Human echolocation receives a boost through a new research and offers the scope to help the visually impaired in future. Credit: Thaler et al.; CC-BY

Ever wondered why bats can navigate in the empty dark depths of a cave without bouncing off the walls? They use the technique called echolocation. By using the echoes of the sound waves they produce, the bats can ‘gauge’ or ‘see’ the surroundings. Can humans do the same? Well, have you ever tried navigating across a room — with closed eyes — using tongue clicks?

Scientists are trying to use the concept of human echolocation to help visually challenged people. A research, published Aug. 31 in the PLOS Computational Biology journal opens up new avenues for the visually challenged people. The study was conducted by Lore Thaler of Durham University, the United Kingdom, Galen Reich and Michael Antoniou of Birmingham University, U.K., and colleagues.

In this study, three blind adults — expertly trained in echolocation since the age of 15 or younger — were studied. They used the technique for activities such as hiking, visiting new places, and riding bicycles. The findings provided interesting insight into the concept.

The previous researches on human echolocation have not offered clear results. Though it was used extensively, the functioning of the concept was not an area of focus. In the new study, however, the researchers provide an elaborate description of the mouth clicks used by each of the three participants during echolocation. They recorded and analyzed the acoustic properties of several thousand clicks, including the spatial path the sound waves took in an acoustically controlled room.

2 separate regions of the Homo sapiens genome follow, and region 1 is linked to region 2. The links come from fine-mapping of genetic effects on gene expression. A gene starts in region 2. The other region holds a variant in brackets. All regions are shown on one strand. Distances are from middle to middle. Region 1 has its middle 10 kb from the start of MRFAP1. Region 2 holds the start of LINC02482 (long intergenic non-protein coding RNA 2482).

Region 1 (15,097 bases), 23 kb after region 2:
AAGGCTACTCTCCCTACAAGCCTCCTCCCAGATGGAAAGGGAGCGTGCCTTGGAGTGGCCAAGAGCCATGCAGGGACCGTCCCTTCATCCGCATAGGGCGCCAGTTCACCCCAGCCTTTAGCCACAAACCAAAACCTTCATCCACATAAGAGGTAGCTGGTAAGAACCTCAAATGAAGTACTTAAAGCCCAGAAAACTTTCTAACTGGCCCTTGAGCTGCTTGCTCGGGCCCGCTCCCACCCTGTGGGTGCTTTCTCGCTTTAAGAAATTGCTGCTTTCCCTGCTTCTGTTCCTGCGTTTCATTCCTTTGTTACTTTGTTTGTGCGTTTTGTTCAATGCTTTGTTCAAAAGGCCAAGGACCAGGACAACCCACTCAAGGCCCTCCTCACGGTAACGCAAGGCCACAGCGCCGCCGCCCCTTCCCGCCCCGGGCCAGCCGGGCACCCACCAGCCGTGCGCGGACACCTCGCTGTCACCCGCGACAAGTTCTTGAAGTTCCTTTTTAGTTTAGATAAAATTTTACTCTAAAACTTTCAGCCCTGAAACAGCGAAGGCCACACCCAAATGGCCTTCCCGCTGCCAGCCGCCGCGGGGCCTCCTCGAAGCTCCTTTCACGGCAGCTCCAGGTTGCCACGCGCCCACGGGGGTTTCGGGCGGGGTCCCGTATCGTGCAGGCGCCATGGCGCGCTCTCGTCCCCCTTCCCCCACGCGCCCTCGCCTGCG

The data has been able to shed light on the functioning of the technique and it has also revealed how the technique can make the process more efficient. The researchers are hopeful the findings of the study can help in developing human echolocation as an alternative to eye transplants in future.

The study revealed the clicks made by the subjects were more direction-oriented than normal human sounds. While our speech focuses on enunciation and emotions, these sounds are generated to be a short three-millisecond pulse that reflects back in such a way that the minor changes can be detected and perceived. The clicks were between two to four kilohertz in frequency, with some additional strength around 10 kilohertz. In comparison, low-frequency human speech sounds are around 250-100 kHz.

The research has helped fine tune the workings of the sound produced to a very minute extent. A mathematical formula derived from the study can help in synthesizing mouth clicks using machines to help study them better or also as prototypes to new-age visual aids. The researchers plan on using this formula to help build a virtual mouth click generator of sorts to further the advancements made in echolocation and helping integrate this ability into life and hopefully make it better or at least, cooler.

"The results allow us to create virtual human echo locators," Thaler said. "This allows us to embark on an exciting new journey in human echolocation research."

The possibilities of developing this technology are endless. It could help develop war gear and integrate echolocation into a headpiece with a transmitter and receiver to help generate images in dark places, much like infrared. Human echolocation can also help in developing cheaper and less invasive alternatives to eye surgery by making it a viable alternative to vision. It can also help improve imagery in submarines and deep sea explorers, and also aid surveillance and scanning equipment.